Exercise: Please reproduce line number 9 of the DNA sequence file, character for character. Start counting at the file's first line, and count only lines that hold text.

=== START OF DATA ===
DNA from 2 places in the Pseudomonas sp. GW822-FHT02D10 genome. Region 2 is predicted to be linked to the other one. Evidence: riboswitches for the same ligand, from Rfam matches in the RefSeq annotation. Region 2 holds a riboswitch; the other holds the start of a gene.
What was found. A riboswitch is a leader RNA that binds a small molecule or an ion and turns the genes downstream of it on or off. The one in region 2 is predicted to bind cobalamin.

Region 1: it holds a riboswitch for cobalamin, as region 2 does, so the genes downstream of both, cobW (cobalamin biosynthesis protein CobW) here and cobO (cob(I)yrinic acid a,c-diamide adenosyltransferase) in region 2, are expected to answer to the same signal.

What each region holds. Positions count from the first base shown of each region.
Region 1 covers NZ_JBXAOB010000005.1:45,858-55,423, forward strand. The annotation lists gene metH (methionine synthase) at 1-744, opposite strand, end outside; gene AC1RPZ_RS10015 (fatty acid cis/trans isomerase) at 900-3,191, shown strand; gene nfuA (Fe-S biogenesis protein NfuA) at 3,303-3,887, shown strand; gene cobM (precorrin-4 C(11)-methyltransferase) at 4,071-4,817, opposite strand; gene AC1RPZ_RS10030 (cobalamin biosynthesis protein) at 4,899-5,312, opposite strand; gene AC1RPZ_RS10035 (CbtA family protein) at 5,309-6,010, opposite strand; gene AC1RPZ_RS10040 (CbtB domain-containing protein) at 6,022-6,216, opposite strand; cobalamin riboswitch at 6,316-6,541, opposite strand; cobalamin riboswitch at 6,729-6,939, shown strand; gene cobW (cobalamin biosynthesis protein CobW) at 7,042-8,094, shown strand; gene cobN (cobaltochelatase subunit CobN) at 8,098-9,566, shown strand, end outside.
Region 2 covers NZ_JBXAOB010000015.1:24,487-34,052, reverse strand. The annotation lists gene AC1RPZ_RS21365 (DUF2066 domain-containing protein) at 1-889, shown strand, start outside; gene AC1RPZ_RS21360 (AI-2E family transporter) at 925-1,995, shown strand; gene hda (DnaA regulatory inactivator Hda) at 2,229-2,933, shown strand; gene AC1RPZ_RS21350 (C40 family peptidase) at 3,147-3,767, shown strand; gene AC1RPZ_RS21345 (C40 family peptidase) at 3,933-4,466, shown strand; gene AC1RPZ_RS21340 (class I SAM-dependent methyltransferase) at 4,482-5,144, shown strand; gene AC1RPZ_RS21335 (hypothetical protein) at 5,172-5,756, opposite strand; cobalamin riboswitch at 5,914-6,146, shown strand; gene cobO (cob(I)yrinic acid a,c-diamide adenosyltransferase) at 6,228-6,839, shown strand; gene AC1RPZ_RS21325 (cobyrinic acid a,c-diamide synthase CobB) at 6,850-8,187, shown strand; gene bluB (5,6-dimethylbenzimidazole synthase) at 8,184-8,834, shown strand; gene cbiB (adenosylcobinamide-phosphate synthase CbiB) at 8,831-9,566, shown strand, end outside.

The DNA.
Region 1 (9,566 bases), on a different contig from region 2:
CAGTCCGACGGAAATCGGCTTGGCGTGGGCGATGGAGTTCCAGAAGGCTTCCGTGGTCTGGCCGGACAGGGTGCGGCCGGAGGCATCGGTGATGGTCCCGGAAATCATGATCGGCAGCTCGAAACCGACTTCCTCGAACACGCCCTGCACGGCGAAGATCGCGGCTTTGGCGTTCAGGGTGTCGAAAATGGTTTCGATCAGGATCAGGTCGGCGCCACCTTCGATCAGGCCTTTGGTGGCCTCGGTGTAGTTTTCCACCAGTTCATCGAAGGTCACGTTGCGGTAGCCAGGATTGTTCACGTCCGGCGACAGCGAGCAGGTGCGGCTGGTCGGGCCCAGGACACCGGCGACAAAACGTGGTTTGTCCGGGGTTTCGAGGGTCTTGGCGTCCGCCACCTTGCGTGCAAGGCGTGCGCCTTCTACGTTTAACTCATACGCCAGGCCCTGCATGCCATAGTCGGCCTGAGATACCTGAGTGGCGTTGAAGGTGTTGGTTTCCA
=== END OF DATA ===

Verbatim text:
CAGTCCGACGGAAATCGGCTTGGCGTGGGCGATGGAGTTCCAGAAGGCTTCCGTGGTCTGGCCGGACAGGGTGCGGCCGGAGGCATCGGTGATGGTCCCGGAAATCATGATCGGCAGCTCGAAACCGACTTCCTCGAACACGCCCTGCACGGCGAAGATCGCGGCTTTGGCGTTCAGGGTGTCGAAAATGGTTTCGATCAGGATCAGGTCGGCGCCACCTTCGATCAGGCCTTTGGTGGCCTCGGTGTAGTTTTCCACCAGTTCATCGAAGGTCACGTTGCGGTAGCCAGGATTGTTCACGTCCGGCGACAGCGAGCAGGTGCGGCTGGTCGGGCCCAGGACACCGGCGACAAAACGTGGTTTGTCCGGGGTTTCGAGGGTCTTGGCGTCCGCCACCTTGCGTGCAAGGCGTGCGCCTTCTACGTTTAACTCATACGCCAGGCCCTGCATGCCATAGTCGGCCTGAGATACCTGAGTGGCGTTGAAGGTGTTGGTTTCCA